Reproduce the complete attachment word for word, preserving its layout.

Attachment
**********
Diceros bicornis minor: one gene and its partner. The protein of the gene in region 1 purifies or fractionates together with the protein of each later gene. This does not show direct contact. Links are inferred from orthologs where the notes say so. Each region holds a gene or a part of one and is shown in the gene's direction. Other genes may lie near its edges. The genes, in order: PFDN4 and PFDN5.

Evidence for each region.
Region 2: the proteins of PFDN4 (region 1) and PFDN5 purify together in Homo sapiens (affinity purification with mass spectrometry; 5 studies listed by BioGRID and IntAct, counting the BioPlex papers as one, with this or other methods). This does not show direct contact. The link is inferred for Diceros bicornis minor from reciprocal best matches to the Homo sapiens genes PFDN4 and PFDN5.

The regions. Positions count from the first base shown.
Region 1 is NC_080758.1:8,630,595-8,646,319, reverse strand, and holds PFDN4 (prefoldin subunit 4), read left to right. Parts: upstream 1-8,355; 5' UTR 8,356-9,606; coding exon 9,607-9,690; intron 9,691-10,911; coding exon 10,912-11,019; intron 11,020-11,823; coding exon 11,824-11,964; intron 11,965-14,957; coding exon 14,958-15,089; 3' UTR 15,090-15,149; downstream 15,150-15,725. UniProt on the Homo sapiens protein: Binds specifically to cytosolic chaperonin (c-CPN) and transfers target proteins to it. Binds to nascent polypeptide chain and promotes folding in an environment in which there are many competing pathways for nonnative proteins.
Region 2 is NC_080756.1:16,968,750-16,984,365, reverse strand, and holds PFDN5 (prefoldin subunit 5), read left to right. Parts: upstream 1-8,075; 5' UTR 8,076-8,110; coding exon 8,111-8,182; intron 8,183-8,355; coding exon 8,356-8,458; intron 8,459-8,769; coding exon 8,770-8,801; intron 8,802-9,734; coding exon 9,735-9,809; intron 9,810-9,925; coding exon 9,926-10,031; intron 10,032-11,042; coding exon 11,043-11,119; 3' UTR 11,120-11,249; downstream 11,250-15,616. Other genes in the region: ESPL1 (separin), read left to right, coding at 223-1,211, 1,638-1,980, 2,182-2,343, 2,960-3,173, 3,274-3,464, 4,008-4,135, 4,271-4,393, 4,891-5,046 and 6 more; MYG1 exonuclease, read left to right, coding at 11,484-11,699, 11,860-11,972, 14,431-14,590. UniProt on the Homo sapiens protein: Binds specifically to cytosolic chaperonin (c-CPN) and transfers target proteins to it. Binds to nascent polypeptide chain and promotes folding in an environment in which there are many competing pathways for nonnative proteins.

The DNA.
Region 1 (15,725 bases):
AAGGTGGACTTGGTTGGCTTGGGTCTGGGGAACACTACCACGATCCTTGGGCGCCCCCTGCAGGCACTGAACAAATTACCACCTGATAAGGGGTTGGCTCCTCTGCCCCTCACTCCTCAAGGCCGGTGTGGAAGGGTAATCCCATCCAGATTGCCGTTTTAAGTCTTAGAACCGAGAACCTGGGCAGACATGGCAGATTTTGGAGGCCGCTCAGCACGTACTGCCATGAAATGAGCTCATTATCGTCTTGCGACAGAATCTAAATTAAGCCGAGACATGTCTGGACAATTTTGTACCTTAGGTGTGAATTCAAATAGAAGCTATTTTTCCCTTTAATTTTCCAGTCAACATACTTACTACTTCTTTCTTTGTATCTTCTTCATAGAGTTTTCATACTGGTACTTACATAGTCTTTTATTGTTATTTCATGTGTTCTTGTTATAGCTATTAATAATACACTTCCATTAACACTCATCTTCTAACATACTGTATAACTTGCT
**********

Diceros bicornis minor: one gene and its partner. The protein of the gene in region 1 purifies or fractionates together with the protein of each later gene. This does not show direct contact. Links are inferred from orthologs where the notes say so. Each region holds a gene or a part of one and is shown in the gene's direction. Other genes may lie near its edges. The genes, in order: PFDN4 and PFDN5.

Evidence for each region.
Region 2: the proteins of PFDN4 (region 1) and PFDN5 purify together in Homo sapiens (affinity purification with mass spectrometry; 5 studies listed by BioGRID and IntAct, counting the BioPlex papers as one, with this or other methods). This does not show direct contact. The link is inferred for Diceros bicornis minor from reciprocal best matches to the Homo sapiens genes PFDN4 and PFDN5.

The regions. Positions count from the first base shown.
Region 1 is NC_080758.1:8,630,595-8,646,319, reverse strand, and holds PFDN4 (prefoldin subunit 4), read left to right. Parts: upstream 1-8,355; 5' UTR 8,356-9,606; coding exon 9,607-9,690; intron 9,691-10,911; coding exon 10,912-11,019; intron 11,020-11,823; coding exon 11,824-11,964; intron 11,965-14,957; coding exon 14,958-15,089; 3' UTR 15,090-15,149; downstream 15,150-15,725. UniProt on the Homo sapiens protein: Binds specifically to cytosolic chaperonin (c-CPN) and transfers target proteins to it. Binds to nascent polypeptide chain and promotes folding in an environment in which there are many competing pathways for nonnative proteins.
Region 2 is NC_080756.1:16,968,750-16,984,365, reverse strand, and holds PFDN5 (prefoldin subunit 5), read left to right. Parts: upstream 1-8,075; 5' UTR 8,076-8,110; coding exon 8,111-8,182; intron 8,183-8,355; coding exon 8,356-8,458; intron 8,459-8,769; coding exon 8,770-8,801; intron 8,802-9,734; coding exon 9,735-9,809; intron 9,810-9,925; coding exon 9,926-10,031; intron 10,032-11,042; coding exon 11,043-11,119; 3' UTR 11,120-11,249; downstream 11,250-15,616. Other genes in the region: ESPL1 (separin), read left to right, coding at 223-1,211, 1,638-1,980, 2,182-2,343, 2,960-3,173, 3,274-3,464, 4,008-4,135, 4,271-4,393, 4,891-5,046 and 6 more; MYG1 exonuclease, read left to right, coding at 11,484-11,699, 11,860-11,972, 14,431-14,590. UniProt on the Homo sapiens protein: Binds specifically to cytosolic chaperonin (c-CPN) and transfers target proteins to it. Binds to nascent polypeptide chain and promotes folding in an environment in which there are many competing pathways for nonnative proteins.

The DNA.
Region 1 (15,725 bases):
AAGGTGGACTTGGTTGGCTTGGGTCTGGGGAACACTACCACGATCCTTGGGCGCCCCCTGCAGGCACTGAACAAATTACCACCTGATAAGGGGTTGGCTCCTCTGCCCCTCACTCCTCAAGGCCGGTGTGGAAGGGTAATCCCATCCAGATTGCCGTTTTAAGTCTTAGAACCGAGAACCTGGGCAGACATGGCAGATTTTGGAGGCCGCTCAGCACGTACTGCCATGAAATGAGCTCATTATCGTCTTGCGACAGAATCTAAATTAAGCCGAGACATGTCTGGACAATTTTGTACCTTAGGTGTGAATTCAAATAGAAGCTATTTTTCCCTTTAATTTTCCAGTCAACATACTTACTACTTCTTTCTTTGTATCTTCTTCATAGAGTTTTCATACTGGTACTTACATAGTCTTTTATTGTTATTTCATGTGTTCTTGTTATAGCTATTAATAATACACTTCCATTAACACTCATCTTCTAACATACTGTATAACTTGCT